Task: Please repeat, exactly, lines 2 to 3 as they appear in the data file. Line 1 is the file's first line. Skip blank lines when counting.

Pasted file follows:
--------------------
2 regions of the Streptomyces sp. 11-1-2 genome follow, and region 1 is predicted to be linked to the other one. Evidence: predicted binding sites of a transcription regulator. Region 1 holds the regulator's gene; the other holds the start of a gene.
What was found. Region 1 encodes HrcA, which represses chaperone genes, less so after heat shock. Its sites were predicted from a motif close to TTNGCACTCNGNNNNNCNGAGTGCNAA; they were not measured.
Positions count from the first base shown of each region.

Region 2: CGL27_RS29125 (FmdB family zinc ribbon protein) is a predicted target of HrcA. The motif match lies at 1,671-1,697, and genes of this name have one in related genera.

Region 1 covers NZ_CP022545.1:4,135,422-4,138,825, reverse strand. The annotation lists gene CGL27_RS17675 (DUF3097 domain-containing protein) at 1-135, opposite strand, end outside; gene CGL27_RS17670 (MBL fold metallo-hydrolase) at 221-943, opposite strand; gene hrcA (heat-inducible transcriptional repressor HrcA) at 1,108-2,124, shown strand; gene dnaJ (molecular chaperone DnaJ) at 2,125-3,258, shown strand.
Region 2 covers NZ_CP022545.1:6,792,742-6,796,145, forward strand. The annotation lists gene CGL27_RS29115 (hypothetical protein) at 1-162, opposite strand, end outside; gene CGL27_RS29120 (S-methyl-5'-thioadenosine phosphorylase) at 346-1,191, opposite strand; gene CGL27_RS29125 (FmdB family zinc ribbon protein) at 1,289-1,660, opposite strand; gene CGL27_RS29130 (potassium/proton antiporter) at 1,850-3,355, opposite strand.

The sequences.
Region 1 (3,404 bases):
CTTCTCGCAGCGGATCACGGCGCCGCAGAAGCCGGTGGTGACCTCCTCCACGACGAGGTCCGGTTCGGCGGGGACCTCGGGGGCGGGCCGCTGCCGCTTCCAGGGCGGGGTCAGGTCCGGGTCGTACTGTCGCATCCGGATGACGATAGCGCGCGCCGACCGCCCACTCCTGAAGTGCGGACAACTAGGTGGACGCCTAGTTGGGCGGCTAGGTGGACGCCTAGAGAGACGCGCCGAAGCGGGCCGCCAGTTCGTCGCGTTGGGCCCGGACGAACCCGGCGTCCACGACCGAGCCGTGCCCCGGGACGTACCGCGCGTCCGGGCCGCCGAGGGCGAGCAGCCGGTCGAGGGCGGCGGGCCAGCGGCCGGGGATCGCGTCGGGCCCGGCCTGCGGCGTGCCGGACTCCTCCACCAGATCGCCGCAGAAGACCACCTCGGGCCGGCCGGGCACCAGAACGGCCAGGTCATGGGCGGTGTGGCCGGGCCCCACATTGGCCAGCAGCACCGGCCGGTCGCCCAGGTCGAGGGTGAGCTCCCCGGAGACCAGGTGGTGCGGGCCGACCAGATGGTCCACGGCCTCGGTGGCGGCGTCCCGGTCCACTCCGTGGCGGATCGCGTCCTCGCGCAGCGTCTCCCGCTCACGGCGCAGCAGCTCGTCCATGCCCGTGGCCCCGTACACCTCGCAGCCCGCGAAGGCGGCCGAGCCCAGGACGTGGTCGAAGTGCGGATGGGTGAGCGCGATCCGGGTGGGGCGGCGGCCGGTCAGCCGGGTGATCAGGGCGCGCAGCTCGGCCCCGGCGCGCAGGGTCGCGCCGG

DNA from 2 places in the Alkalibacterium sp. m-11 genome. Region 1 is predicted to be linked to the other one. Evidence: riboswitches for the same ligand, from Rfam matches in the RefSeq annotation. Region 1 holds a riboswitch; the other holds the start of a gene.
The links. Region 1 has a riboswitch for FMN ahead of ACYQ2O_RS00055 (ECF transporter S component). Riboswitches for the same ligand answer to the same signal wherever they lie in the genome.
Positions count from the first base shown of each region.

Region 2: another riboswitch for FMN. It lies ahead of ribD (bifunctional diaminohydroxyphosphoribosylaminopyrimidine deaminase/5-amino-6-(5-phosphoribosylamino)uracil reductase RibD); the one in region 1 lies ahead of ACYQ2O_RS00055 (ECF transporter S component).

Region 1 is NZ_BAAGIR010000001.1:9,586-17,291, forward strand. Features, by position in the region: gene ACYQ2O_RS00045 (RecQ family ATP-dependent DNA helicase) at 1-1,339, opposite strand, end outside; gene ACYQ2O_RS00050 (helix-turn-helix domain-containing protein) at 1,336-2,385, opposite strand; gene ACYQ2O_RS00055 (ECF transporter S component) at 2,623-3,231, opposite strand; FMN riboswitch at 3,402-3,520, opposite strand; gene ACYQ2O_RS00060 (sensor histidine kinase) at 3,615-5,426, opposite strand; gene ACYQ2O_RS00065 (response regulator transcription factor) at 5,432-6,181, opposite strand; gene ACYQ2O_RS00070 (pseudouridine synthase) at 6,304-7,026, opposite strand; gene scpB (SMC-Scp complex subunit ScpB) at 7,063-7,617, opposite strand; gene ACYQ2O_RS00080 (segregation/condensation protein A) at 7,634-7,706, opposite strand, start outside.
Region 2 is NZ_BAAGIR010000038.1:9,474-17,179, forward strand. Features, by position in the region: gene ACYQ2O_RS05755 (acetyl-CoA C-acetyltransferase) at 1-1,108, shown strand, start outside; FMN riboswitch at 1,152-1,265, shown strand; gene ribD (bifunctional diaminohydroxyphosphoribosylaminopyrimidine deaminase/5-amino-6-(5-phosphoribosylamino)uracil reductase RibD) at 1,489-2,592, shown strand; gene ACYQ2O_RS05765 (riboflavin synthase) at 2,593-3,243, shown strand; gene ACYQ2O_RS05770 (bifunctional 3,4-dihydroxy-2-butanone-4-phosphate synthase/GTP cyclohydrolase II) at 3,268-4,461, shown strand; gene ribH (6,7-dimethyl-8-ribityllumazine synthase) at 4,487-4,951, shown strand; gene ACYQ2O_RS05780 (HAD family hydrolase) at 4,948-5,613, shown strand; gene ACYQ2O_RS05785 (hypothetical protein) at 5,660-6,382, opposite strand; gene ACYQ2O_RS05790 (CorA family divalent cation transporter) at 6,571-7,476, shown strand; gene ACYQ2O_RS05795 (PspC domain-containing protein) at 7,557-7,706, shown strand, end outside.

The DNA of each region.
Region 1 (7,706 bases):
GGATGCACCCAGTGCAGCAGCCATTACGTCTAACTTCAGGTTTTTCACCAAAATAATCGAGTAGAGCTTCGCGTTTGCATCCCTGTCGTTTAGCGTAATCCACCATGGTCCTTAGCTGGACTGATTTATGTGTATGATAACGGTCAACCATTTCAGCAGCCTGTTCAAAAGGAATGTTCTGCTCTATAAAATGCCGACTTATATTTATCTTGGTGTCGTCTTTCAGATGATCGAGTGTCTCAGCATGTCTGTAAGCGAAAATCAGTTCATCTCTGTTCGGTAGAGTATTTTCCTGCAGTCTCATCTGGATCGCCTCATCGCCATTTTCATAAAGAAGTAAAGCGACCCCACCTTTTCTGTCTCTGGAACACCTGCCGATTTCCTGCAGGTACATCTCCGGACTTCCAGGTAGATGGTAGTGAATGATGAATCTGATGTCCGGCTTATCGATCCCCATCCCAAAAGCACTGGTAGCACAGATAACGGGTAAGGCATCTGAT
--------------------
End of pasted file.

What was found. Region 1 encodes HrcA, which represses chaperone genes, less so after heat shock. Its sites were predicted from a motif close to TTNGCACTCNGNNNNNCNGAGTGCNAA; they were not measured.
Positions count from the first base shown of each region.